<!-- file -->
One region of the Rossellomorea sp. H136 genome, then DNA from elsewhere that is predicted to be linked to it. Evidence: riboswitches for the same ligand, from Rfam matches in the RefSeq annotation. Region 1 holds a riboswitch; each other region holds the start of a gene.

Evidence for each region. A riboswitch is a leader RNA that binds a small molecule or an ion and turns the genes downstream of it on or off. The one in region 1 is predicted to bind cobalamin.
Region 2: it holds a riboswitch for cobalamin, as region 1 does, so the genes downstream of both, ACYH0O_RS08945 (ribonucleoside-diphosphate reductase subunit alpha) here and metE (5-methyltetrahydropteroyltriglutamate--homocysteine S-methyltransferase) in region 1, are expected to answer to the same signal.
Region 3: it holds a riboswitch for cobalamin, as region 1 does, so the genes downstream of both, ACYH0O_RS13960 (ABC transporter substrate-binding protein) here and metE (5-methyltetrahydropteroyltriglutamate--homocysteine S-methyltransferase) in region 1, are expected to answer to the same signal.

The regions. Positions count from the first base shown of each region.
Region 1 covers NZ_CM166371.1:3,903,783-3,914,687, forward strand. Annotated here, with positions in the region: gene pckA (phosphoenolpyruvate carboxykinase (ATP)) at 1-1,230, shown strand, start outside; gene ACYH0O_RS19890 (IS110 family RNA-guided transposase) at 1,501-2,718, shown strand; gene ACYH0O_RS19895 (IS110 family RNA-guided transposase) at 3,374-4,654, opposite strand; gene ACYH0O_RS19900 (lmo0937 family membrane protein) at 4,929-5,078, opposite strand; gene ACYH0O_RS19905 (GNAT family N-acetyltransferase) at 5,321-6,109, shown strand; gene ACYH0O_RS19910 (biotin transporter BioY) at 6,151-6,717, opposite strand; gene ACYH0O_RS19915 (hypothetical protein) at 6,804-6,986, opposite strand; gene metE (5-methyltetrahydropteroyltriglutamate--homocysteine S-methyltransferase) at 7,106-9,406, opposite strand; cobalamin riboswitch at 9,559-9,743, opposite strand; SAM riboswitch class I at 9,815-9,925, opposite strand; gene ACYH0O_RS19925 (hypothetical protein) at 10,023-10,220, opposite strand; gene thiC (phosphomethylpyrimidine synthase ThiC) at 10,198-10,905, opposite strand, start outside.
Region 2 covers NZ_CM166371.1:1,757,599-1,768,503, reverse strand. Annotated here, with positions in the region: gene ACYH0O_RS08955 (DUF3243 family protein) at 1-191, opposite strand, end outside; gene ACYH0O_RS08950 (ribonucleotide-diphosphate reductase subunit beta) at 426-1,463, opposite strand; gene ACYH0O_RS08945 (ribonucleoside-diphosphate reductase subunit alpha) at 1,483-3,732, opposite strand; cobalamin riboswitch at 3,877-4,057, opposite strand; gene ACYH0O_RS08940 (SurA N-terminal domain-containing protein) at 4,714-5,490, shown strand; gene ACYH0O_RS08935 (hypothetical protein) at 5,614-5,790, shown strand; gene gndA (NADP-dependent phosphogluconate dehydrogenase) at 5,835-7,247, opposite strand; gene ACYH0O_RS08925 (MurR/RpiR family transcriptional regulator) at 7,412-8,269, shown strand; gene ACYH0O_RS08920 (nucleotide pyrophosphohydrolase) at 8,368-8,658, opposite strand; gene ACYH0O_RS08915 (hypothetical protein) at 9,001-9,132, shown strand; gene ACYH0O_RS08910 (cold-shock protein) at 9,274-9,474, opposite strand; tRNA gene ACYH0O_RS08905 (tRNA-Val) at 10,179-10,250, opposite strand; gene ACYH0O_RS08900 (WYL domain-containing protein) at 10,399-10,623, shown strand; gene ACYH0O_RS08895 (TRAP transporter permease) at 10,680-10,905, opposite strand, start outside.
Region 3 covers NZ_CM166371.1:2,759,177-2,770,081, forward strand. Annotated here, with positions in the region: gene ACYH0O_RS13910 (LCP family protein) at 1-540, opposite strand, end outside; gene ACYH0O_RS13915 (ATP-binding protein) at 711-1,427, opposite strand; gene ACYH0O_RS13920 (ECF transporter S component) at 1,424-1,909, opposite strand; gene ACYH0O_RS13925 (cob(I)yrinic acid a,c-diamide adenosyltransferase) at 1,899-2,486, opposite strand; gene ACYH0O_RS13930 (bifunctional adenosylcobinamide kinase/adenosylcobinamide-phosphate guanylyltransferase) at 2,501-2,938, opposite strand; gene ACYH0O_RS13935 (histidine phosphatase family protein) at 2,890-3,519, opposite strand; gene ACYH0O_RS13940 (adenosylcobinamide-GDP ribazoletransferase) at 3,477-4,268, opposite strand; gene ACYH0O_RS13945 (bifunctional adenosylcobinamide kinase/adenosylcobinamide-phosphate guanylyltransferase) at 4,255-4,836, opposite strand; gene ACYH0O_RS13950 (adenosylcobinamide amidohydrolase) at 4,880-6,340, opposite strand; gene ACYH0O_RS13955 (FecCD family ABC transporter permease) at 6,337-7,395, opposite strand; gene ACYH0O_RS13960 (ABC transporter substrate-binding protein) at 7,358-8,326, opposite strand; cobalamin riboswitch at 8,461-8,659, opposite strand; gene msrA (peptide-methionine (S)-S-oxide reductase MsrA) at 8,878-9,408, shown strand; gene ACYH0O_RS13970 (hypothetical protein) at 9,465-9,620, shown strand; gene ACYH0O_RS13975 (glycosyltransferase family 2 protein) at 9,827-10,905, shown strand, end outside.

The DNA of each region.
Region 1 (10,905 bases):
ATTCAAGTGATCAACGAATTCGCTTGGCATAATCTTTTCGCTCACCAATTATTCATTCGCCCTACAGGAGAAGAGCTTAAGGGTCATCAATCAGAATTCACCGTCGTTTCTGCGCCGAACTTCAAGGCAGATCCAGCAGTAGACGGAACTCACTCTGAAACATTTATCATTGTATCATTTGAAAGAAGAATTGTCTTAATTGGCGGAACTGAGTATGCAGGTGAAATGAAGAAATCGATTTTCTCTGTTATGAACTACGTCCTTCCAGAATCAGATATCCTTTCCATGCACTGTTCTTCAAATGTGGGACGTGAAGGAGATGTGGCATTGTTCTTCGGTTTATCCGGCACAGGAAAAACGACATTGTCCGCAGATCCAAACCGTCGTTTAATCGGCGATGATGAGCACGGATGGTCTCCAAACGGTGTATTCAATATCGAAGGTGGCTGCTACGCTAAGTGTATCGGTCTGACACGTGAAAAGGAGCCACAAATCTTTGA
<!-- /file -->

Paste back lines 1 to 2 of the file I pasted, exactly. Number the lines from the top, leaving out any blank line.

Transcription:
One region of the Rossellomorea sp. H136 genome, then DNA from elsewhere that is predicted to be linked to it. Evidence: riboswitches for the same ligand, from Rfam matches in the RefSeq annotation. Region 1 holds a riboswitch; each other region holds the start of a gene.

Evidence for each region. A riboswitch is a leader RNA that binds a small molecule or an ion and turns the genes downstream of it on or off. The one in region 1 is predicted to bind cobalamin.